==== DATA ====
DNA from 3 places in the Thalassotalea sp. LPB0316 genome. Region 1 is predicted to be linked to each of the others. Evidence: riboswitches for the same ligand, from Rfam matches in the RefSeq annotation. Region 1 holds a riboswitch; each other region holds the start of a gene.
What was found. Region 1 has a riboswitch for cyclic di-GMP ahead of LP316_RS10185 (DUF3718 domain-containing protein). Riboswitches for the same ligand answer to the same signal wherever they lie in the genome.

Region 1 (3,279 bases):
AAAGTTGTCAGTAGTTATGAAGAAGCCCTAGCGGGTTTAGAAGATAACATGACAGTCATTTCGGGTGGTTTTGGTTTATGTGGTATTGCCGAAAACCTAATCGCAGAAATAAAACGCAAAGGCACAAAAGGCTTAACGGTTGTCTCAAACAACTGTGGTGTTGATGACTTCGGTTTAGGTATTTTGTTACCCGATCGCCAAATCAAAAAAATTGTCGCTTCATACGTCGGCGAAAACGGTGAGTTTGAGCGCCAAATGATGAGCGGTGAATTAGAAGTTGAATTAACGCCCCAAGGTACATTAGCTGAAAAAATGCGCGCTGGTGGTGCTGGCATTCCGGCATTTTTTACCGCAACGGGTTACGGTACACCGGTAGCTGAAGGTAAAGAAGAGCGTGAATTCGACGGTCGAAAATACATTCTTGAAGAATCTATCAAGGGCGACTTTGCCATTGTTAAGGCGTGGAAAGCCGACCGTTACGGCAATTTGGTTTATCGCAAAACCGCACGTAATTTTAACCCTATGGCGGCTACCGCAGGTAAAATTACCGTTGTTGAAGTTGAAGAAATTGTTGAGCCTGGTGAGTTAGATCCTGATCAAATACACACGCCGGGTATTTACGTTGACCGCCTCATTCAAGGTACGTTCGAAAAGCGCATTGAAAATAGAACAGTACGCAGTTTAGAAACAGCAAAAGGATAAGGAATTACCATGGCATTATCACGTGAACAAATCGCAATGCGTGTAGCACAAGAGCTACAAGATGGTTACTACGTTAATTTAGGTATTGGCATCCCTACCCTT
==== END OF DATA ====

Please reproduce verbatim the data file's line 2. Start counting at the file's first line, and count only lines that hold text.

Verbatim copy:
What was found. Region 1 has a riboswitch for cyclic di-GMP ahead of LP316_RS10185 (DUF3718 domain-containing protein). Riboswitches for the same ligand answer to the same signal wherever they lie in the genome.